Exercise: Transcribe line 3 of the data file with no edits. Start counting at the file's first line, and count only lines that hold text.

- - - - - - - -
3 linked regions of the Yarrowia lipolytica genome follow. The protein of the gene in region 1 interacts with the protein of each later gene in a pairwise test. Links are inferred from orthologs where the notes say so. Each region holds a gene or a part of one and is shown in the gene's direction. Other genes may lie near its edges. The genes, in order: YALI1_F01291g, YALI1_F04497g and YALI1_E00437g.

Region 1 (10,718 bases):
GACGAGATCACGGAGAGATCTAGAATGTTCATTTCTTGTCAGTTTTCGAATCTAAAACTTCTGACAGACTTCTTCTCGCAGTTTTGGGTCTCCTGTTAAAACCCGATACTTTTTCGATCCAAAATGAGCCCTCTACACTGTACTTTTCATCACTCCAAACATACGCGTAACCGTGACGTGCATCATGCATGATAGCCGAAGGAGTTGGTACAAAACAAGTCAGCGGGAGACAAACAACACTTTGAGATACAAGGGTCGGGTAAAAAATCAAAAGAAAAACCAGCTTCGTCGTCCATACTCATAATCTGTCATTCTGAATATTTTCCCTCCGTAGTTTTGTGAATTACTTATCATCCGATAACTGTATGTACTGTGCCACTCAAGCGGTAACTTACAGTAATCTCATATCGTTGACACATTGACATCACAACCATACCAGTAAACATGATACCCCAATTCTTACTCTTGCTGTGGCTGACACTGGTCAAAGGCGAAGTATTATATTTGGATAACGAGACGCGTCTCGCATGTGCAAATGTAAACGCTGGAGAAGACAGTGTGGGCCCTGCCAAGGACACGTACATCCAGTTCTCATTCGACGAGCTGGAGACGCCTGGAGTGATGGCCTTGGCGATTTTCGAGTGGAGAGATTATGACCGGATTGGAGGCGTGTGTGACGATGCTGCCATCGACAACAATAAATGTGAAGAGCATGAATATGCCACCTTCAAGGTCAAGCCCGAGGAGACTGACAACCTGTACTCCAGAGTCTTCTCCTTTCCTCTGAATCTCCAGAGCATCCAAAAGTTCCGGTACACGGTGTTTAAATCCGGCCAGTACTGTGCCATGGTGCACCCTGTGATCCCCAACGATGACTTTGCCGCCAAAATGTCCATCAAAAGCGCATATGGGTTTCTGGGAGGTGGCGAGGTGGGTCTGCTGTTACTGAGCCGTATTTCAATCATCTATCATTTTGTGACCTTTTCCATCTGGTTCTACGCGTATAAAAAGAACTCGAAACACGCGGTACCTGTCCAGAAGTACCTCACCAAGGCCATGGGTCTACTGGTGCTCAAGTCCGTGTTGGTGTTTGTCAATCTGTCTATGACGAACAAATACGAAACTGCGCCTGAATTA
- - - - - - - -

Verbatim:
GACGAGATCACGGAGAGATCTAGAATGTTCATTTCTTGTCAGTTTTCGAATCTAAAACTTCTGACAGACTTCTTCTCGCAGTTTTGGGTCTCCTGTTAAAACCCGATACTTTTTCGATCCAAAATGAGCCCTCTACACTGTACTTTTCATCACTCCAAACATACGCGTAACCGTGACGTGCATCATGCATGATAGCCGAAGGAGTTGGTACAAAACAAGTCAGCGGGAGACAAACAACACTTTGAGATACAAGGGTCGGGTAAAAAATCAAAAGAAAAACCAGCTTCGTCGTCCATACTCATAATCTGTCATTCTGAATATTTTCCCTCCGTAGTTTTGTGAATTACTTATCATCCGATAACTGTATGTACTGTGCCACTCAAGCGGTAACTTACAGTAATCTCATATCGTTGACACATTGACATCACAACCATACCAGTAAACATGATACCCCAATTCTTACTCTTGCTGTGGCTGACACTGGTCAAAGGCGAAGTATTATATTTGGATAACGAGACGCGTCTCGCATGTGCAAATGTAAACGCTGGAGAAGACAGTGTGGGCCCTGCCAAGGACACGTACATCCAGTTCTCATTCGACGAGCTGGAGACGCCTGGAGTGATGGCCTTGGCGATTTTCGAGTGGAGAGATTATGACCGGATTGGAGGCGTGTGTGACGATGCTGCCATCGACAACAATAAATGTGAAGAGCATGAATATGCCACCTTCAAGGTCAAGCCCGAGGAGACTGACAACCTGTACTCCAGAGTCTTCTCCTTTCCTCTGAATCTCCAGAGCATCCAAAAGTTCCGGTACACGGTGTTTAAATCCGGCCAGTACTGTGCCATGGTGCACCCTGTGATCCCCAACGATGACTTTGCCGCCAAAATGTCCATCAAAAGCGCATATGGGTTTCTGGGAGGTGGCGAGGTGGGTCTGCTGTTACTGAGCCGTATTTCAATCATCTATCATTTTGTGACCTTTTCCATCTGGTTCTACGCGTATAAAAAGAACTCGAAACACGCGGTACCTGTCCAGAAGTACCTCACCAAGGCCATGGGTCTACTGGTGCTCAAGTCCGTGTTGGTGTTTGTCAATCTGTCTATGACGAACAAATACGAAACTGCGCCTGAATTA